Van Rooy Properties plans to convert an aging apartment complex near the IUPUI campus into market-rate units by spending about $2.5 million to renovate the property.
The project marks the second time in recent years that Van Rooy has converted a downtown property from low-income to market-rate housing.
The local apartment owner and manager bought the 44-unit Ransom Place at 1352 Dr. Martin Luther King Jr. St. in the early 1990s and has operated it since as Section 8 housing for low-income residents.
Van Rooy is set to start the rehab this month and should complete it in about six months, said Russ Seiler, the company's vice president of finance and development.
The revamped project will be known as Ransom Apartments. Two-bedroom units in the eight-building complex will rent for $950 per month, about double what they command now.
Current tenants will receive a voucher for alternative housing, Seiler said.
“Our goal by no means is to replace that population,” he said. “But these properties are 50 years plus. They’re older and need updates.”
The rehab at Ransom Place follows a similar project at Van Rooy’s Campus Apartments. The 104-unit complex at 735 W. 11th St. east of Indiana Avenue and just south of Ransom received a $5.4 million makeover in 2011.
It’s now fully occupied, mostly by IUPUI undergrads, said Seiler, noting that the demand for more student housing near the campus is partly driving Van Rooy’s decision to undertake the conversion projects.
Ransom is the last Section 8 housing complex the company owns.
“Some of this is driven by the market,” Seiler said. “Rents in downtown allow you to be more profitable than keeping [a property] in its past form.”
To be sure, downtown Indianapolis is in the midst of a multi-family housing boom. About 3,500 additional units are expected to become available in the next three years.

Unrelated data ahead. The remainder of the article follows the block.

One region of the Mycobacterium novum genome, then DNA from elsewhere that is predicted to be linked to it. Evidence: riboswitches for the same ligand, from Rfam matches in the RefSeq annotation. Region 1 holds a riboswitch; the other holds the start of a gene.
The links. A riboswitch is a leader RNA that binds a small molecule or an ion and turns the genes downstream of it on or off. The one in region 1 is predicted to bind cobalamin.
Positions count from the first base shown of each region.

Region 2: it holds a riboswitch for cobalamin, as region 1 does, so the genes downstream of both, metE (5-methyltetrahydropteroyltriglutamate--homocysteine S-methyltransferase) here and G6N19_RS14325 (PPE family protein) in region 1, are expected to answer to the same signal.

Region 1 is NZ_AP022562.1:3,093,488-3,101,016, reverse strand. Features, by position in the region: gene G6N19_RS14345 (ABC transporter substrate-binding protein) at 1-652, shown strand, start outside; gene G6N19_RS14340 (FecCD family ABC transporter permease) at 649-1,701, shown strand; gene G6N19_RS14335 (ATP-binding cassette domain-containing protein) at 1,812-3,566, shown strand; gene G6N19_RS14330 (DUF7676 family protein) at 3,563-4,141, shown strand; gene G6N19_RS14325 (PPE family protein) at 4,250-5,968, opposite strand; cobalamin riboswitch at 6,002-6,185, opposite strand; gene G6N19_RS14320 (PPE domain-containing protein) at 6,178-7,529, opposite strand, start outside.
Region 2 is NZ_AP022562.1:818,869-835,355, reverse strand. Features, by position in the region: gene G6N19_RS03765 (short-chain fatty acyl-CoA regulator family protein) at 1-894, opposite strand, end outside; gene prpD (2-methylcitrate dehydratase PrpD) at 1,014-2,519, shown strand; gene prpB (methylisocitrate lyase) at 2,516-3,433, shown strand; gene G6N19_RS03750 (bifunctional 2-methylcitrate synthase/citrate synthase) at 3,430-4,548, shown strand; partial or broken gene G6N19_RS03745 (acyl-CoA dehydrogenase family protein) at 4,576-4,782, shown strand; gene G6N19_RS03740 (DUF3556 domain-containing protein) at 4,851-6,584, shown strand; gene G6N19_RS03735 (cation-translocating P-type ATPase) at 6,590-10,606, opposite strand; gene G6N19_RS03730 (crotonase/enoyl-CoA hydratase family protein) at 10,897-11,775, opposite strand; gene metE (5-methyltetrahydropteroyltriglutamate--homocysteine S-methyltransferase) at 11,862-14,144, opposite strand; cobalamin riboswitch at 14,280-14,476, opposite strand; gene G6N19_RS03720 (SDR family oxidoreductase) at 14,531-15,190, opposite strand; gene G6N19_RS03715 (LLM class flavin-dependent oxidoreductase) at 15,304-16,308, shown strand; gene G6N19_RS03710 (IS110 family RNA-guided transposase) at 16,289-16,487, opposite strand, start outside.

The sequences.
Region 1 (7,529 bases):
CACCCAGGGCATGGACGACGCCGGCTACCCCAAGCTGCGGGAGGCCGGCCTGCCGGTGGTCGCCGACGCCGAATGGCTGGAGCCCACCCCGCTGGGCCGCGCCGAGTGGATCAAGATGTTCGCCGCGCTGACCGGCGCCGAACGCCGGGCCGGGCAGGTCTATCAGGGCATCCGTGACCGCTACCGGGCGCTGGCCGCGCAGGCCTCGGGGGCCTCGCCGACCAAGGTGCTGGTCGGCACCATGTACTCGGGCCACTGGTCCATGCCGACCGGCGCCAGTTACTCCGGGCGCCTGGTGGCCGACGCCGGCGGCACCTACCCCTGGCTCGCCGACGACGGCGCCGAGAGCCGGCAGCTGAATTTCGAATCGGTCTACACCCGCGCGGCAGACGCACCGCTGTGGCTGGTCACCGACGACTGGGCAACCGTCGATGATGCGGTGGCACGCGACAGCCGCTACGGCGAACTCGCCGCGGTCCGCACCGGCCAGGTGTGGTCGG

Van Rooy isn’t the only apartment owner converting units in the IUPUI area from affordable housing to market rate.
In March 2012, urban residential specialist Axia Urban LLP bought out of foreclosure Dunbar Court at the northwest corner of 10th and MLK streets, just south of Ransom, and renovated it as well, said Michael Wernke, senior vice president of investment and multifamily services at Colliers International.
Wernke brokered the deal while at Marcus & Millichap.
“[Axia Urban] definitely took the use from lower income into more market rate and students, and raised the rates dramatically,” he said.
What’s driving the redevelopments are the changing demographics of the Ransom Place neighborhood, buttressed by the IUPUI campus expanding from the south and the construction of IU Health’s Neuroscience Center to the north, on the south side of 16th Street.
At Ransom, Van Rooy plans to overhaul the units. It plans to install new kitchens and bathrooms, as well as new finishes, trims, doors, floor coverings and light fixtures. In addition, the buildings will receive new roofs and windows.
A city board of zoning appeals granted the company a zoning variance in late July allowing it to move forward with the redevelopment.